3 Lighting Setups for Narrative Filmmaking

3 Lighting Setups for Narrative Filmmaking

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Being able to completely change the lighting in a location is one of the fundamental skills needed in cinematography. Sometimes you need to use lighting to hide part of a location or make it look like a different space altogether. Having a few basic lighting setups to start from will help you better shape the lighting of a location to suit your story. Today, director of photography Dave Cortez teaches us how to create three different looks with one setup, using different light modifiers and color temperature.

In this video, Dave shows us how to create three different narrative looks in one setup. For the first look, he motivates light from the window in frame, creating a cool evening look. For the second look, he adds a soft key light to create a higher key scene. For the third look, he uses warmer light to create a golden hour setting.

The main techniques we will be discussing today are for lighting for your background, motivating light from practicals, and using white balance to adjust your lighting. Lighting for your background is when you expose for the background first, and then light your subject. This way you can have the most control over the light separation between foreground and background. Motivating light from practicals is when you use things like lamps and windows in your scene to determine where light is coming from. Using white balance to adjust your lighting is when you use the settings in the camera to help make a scene feel warmer or colder overall, without having to gel your lights.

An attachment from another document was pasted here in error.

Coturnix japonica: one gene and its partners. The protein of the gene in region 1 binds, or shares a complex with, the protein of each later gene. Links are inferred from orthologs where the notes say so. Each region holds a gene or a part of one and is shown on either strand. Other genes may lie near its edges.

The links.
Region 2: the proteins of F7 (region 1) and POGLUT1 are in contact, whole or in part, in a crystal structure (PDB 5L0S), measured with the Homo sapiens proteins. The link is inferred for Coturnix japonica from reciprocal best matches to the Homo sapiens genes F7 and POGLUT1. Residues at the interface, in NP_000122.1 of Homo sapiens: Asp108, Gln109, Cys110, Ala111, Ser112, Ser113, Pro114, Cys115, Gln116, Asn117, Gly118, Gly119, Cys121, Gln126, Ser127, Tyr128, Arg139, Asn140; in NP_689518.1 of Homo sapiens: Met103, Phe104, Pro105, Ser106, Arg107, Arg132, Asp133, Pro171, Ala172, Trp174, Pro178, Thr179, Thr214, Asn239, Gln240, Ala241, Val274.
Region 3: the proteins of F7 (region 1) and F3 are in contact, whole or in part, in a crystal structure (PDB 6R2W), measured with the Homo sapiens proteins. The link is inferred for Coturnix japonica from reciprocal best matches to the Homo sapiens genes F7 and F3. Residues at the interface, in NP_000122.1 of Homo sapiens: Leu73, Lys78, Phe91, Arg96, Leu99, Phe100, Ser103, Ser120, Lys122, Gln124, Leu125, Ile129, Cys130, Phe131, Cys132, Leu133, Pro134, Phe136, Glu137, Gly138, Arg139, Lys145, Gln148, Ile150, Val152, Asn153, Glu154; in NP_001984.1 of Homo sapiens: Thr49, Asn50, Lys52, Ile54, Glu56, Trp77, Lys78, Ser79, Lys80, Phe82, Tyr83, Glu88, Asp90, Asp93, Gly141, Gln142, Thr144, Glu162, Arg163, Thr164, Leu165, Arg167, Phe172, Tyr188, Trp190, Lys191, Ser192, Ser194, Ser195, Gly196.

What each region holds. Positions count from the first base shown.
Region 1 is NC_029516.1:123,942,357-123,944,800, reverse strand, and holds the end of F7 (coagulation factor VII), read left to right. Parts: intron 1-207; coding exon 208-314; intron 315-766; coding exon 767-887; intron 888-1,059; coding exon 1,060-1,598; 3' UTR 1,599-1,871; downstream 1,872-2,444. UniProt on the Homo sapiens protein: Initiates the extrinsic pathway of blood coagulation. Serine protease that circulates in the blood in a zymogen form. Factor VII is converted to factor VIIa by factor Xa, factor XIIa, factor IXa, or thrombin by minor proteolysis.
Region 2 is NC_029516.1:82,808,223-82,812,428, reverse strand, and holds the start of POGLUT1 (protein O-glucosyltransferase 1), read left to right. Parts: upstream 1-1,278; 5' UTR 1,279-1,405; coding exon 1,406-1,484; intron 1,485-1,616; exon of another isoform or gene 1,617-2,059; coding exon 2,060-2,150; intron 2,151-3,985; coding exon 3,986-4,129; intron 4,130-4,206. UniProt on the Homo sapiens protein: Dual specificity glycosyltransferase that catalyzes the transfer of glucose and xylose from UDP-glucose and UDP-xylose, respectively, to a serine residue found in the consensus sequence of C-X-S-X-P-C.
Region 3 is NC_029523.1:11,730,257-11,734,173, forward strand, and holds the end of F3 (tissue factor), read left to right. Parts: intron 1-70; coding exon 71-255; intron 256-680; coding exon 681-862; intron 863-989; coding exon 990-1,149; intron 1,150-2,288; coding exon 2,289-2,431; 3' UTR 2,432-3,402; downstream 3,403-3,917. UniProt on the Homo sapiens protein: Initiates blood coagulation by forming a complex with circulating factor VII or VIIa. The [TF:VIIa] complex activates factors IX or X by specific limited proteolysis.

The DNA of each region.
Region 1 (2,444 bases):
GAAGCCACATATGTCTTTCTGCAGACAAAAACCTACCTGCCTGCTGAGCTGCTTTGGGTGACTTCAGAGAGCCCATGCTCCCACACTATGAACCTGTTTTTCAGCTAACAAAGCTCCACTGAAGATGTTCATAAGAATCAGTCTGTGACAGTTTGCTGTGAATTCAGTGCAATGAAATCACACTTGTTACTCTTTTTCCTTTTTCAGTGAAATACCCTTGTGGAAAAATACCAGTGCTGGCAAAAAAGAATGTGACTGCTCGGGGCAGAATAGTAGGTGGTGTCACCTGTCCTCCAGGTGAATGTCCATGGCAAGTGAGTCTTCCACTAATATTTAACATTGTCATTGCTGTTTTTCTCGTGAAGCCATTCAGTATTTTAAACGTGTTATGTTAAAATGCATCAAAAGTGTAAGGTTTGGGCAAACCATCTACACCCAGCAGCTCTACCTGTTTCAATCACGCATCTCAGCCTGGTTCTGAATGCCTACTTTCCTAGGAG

Ultimately, as filmmakers we are constantly creating illusions. Lighting is a big way you can make these illusions more believable. Different stories call for different lighting effects, and being able to create a number of different effects in the same location will make you a better storyteller. The best way to do this is to find a location and try lighting it as many different ways as you can. That way you can learn through practice, and it might just inspire your next film.

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